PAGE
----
January 23, 2018 By Ishmael Sallieu Koroma
The Sierra Eye Magazine, in collaboration with Institute for Governance Reform (IGR), with support from Mercury International, has for the first time in the history of Sierra Leone hosted a debate for mayoral candidates in the March 7th election.
Speaking before the start of the debate, organised at Lagoonda Complex, Aberdeen, Sierra Eye Magazine boss Basita Michael said they decided to organise the event in order to create and trigger issues as to how change could take place.
“We do believe that change cannot be imposed by anyone, but from us the people and it is up to us to decide what kind of change we want. That’s why we thought that Sierra Eye should engage the public and our leaders to test their ability and quality of leadership and issues of national development,” she said.
The debate focused on issues of street trading, slum dwelling, filth and garbage collection, challenges, amongst a host of other issues.
Yvonne Aki Sawyer, the ruling All Peoples Congress (APC) mayoral aspirant, said the country needs her expertise and that she has the right connections – both local and international -to improve the face of the Freetown municipality.
On the issue of people residing in slum communities, Madam Sawyer noted that that she wants to take the slum out of the people rather than taking the people out of the slum.
She promised to improve on systems for collecting, changing attitude and improving infrastructure for the proper functioning of the Freetown City Council (FCC) if elected as mayor come March 7th.
She noted that there are significant challenges to the work and management of the municipality, adding that there are hundreds of illegal dumpsites in the city.
“The comprehensive solution is end-to-end from public toilets, street bins, low revenue generation, and the need to strengthen metropolitan police to do their work effectively,” she said.
Ms. Sawyer reiterated that she has the expertise and international connections to make Freetown an enviable place to be, adding that she knows the city and is au fait with its challenges, having worked at the President’s Recovery Priorities, where according to her she did very well in the cleaning of the city.
For Bockarie Ensah of the Citizen’s Democratic Party (CDP), he told the audience that, those who are engaged in plastic business and manufacturing should be levied with additional taxes, adding that such would help tackle the issue of filth in the city.
“We should have pride in ourselves and contribute in cleaning the city,” he said.
He charged that systems have broken down, and that if elected Mayor he would remove and replace them with new systems.
“We want to implement new ideas to keep up with the challenges of bringing our city to a standard,” he said.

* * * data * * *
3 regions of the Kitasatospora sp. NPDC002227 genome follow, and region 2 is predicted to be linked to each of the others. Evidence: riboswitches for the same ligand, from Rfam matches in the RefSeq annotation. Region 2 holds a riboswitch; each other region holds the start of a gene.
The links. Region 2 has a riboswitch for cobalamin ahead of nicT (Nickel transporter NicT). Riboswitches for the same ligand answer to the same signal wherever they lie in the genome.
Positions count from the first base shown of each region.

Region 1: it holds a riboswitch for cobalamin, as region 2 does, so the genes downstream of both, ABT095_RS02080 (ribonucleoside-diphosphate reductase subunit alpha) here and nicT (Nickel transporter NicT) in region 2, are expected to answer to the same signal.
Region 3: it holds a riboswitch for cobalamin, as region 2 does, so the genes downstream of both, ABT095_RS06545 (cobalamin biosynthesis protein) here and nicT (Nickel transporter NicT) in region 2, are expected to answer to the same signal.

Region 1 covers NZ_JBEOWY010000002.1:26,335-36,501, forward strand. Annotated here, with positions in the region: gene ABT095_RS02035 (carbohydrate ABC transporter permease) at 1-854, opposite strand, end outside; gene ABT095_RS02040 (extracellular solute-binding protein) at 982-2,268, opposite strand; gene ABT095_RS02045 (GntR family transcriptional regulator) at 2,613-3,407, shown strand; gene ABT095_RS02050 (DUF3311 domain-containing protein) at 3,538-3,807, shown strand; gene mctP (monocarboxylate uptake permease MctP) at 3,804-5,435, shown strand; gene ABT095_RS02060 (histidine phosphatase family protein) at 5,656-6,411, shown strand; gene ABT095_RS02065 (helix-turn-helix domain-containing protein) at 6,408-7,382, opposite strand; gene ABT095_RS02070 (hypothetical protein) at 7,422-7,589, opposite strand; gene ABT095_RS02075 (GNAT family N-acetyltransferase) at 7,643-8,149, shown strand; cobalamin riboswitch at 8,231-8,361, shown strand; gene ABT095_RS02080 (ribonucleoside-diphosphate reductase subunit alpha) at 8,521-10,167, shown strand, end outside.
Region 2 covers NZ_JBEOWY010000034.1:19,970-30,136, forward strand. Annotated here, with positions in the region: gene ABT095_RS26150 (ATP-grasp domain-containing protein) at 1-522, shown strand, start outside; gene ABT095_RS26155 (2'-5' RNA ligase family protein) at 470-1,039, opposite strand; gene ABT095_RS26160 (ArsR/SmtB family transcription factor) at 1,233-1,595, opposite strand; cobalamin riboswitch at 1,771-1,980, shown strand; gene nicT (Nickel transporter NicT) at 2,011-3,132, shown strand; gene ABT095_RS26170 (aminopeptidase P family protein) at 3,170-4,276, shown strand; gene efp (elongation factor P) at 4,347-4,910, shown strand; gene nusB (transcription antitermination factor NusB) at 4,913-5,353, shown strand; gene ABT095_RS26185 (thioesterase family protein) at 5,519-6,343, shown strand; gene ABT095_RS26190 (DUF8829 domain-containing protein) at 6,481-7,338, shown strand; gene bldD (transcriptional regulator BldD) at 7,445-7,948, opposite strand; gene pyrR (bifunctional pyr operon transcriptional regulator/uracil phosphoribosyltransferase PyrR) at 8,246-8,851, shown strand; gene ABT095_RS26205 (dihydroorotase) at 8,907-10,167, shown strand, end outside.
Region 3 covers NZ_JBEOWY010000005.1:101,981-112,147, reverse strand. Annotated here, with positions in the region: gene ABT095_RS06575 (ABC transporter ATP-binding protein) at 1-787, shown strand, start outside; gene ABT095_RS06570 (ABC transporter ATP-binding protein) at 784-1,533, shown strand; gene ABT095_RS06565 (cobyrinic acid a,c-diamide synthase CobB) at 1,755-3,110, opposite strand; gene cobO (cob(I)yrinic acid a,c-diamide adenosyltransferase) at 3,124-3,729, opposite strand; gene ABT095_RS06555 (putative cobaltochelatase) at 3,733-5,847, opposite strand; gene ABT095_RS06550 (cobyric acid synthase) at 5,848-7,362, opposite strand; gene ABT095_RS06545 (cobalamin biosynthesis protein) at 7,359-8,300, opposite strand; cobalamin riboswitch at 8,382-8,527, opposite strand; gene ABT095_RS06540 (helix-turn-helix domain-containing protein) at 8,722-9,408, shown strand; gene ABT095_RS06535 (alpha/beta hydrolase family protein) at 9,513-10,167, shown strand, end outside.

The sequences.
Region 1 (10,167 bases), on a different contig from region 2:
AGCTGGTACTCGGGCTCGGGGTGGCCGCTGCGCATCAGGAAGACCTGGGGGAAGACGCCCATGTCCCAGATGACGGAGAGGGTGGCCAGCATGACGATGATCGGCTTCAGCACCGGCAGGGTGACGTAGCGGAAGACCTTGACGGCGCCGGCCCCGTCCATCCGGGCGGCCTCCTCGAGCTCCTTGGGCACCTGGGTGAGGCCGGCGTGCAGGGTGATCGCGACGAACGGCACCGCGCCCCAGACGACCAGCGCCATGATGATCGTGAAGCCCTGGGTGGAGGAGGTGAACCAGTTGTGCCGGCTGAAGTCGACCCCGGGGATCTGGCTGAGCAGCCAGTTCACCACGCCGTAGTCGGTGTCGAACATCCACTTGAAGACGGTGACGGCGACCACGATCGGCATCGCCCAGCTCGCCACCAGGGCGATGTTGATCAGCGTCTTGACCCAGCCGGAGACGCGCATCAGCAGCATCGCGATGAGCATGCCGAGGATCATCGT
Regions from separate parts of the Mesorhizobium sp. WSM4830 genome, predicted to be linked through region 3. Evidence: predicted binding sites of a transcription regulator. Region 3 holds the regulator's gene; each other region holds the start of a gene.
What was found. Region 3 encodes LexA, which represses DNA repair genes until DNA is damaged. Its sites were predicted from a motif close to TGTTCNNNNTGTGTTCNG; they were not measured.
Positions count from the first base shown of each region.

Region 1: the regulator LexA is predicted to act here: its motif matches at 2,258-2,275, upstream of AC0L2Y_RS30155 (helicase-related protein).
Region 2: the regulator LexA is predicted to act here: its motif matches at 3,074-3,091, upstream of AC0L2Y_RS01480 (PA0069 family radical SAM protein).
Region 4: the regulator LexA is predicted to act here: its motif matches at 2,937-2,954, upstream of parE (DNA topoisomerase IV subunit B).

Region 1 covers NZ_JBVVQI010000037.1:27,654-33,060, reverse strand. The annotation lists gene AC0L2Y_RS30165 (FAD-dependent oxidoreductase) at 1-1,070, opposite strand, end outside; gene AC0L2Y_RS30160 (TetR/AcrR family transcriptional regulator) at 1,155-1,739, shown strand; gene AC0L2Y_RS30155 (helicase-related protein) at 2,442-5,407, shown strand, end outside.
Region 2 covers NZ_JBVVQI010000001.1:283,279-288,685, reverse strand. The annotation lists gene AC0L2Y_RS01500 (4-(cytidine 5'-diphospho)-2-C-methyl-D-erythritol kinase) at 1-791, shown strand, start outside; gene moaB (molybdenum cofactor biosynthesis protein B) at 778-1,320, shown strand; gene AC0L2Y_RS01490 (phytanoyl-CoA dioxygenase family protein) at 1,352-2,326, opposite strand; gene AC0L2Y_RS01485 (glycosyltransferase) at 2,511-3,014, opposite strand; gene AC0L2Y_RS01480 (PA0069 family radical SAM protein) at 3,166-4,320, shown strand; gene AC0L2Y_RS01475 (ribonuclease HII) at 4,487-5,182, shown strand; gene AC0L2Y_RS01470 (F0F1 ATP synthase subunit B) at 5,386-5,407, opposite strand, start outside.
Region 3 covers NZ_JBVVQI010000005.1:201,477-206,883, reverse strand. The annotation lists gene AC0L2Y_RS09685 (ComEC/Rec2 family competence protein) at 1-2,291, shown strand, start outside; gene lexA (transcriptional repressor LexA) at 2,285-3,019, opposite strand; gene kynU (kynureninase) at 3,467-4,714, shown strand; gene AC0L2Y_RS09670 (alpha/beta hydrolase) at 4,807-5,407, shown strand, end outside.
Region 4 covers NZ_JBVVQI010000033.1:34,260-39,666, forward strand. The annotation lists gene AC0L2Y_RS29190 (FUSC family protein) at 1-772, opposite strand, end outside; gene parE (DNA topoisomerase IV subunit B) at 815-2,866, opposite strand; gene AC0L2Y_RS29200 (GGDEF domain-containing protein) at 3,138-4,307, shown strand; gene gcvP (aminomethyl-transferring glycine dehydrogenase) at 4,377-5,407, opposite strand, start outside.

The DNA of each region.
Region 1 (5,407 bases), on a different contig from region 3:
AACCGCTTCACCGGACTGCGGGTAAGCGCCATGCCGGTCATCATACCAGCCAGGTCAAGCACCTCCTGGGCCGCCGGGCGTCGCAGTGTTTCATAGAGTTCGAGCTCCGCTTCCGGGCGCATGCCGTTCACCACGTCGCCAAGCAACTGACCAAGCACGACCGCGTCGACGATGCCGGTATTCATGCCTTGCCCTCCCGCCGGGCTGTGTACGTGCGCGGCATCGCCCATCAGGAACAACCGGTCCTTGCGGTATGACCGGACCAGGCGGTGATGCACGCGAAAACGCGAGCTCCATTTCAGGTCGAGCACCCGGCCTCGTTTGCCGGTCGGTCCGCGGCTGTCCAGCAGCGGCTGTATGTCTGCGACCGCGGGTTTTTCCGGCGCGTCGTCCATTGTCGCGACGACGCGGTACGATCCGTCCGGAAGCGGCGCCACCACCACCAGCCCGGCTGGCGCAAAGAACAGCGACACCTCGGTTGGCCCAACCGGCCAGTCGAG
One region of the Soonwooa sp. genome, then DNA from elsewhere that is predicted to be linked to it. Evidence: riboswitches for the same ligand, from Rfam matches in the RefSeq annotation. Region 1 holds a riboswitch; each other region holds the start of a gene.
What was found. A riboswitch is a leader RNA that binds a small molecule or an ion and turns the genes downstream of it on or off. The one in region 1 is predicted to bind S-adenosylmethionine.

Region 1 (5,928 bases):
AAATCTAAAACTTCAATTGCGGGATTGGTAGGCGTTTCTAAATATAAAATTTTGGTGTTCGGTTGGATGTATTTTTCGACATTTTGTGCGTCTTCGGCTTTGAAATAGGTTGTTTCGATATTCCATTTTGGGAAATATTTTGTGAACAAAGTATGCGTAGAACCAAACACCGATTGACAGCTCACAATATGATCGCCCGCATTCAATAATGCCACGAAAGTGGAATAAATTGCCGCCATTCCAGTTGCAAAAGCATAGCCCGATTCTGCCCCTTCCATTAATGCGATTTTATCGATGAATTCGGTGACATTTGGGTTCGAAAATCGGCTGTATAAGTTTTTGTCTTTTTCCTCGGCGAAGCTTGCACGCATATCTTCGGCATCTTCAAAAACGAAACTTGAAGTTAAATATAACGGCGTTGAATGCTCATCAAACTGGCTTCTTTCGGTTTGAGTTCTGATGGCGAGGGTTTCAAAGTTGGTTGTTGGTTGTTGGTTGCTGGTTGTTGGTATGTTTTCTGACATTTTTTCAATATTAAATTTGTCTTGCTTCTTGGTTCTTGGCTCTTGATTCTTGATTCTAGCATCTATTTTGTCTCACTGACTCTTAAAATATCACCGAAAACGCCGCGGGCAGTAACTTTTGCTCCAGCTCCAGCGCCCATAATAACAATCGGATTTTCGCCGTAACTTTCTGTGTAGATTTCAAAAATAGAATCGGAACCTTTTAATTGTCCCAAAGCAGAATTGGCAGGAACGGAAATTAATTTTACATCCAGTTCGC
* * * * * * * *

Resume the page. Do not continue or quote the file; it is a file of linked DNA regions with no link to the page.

He promised to work for the people of Freetown and ensure a clean and beautiful capital, if elected mayor.
The CDP mayoral candidate said that on the area of garbage collection he would separate the city’s garbage from recyclable to non-recyclable ones, adding that he would enforce the law to ensure that defaulters are punished.
“We can only succeed if we plan properly by bringing in all the key players on board,” he said, adding that over the years everything has been centered on the central government.
Bockarie Ensah said he understands the challenges of traders and that they will not be left out in the process, stating that he would observe real devolution in the activities of the council.
“We will register the traders and the approach will be sustainable. We will invest in building a sincere platform.”
Raymond De Souza George of the main opposition Sierra Leone Peoples Party (SLPP) promised that he would embark on a comprehensive civic education that would help people to be aware and committed to doing what is right .
The SLPP mayoral candidate said he would introduce what he termed ‘FUN’ – ‘Feel Uncomfortable Now’ – stating that every citizen has a duty and responsibility to make sure that they keep the city clean and safe.
He noted that the current Metropolitan Police is terribly underfunded, stating that he would capacitate them.
On the issue of filth in the Freetown municipality, the university lecturer-cum-politician said people have a responsibility and should change their personal orientation, show patriotism and be conscious that they should not throw dirt on the streets.
Mayoral Candidate of the National Grand Coalition (NGC), Samuel Itam said if they equipped the systems and departments they would deliver well and that the Freetown City Council has no reason to be poor.
He stated that by just enforcing city rates in the municipality, such would boost revenue generation that would enhance the functionality of the council.
The NGC mayoral candidate said he has all the experience and expertise, having worked for the International Monetary Fund (IMF) for decades, to lead the municipality.
He maintained that he would be able to generate enough revenue and create a lot of partnership, if elected mayor of Freetown City Council.
Mayoral Candidate for the Coalition for Change (C4C), Chief George Songu–King, observed that the FCC was seriously underfunded and that there was need for revenue generation.
The C4C mayoral candidate said he would enforce byelaws so that people would be punished when they break the laws of the municipality.
The enthralling debate, which was aired live on Star TV, Radio Mercury and Radio Democracy, was moderated by celebrated journalist Umaru Fofanah of the BBC.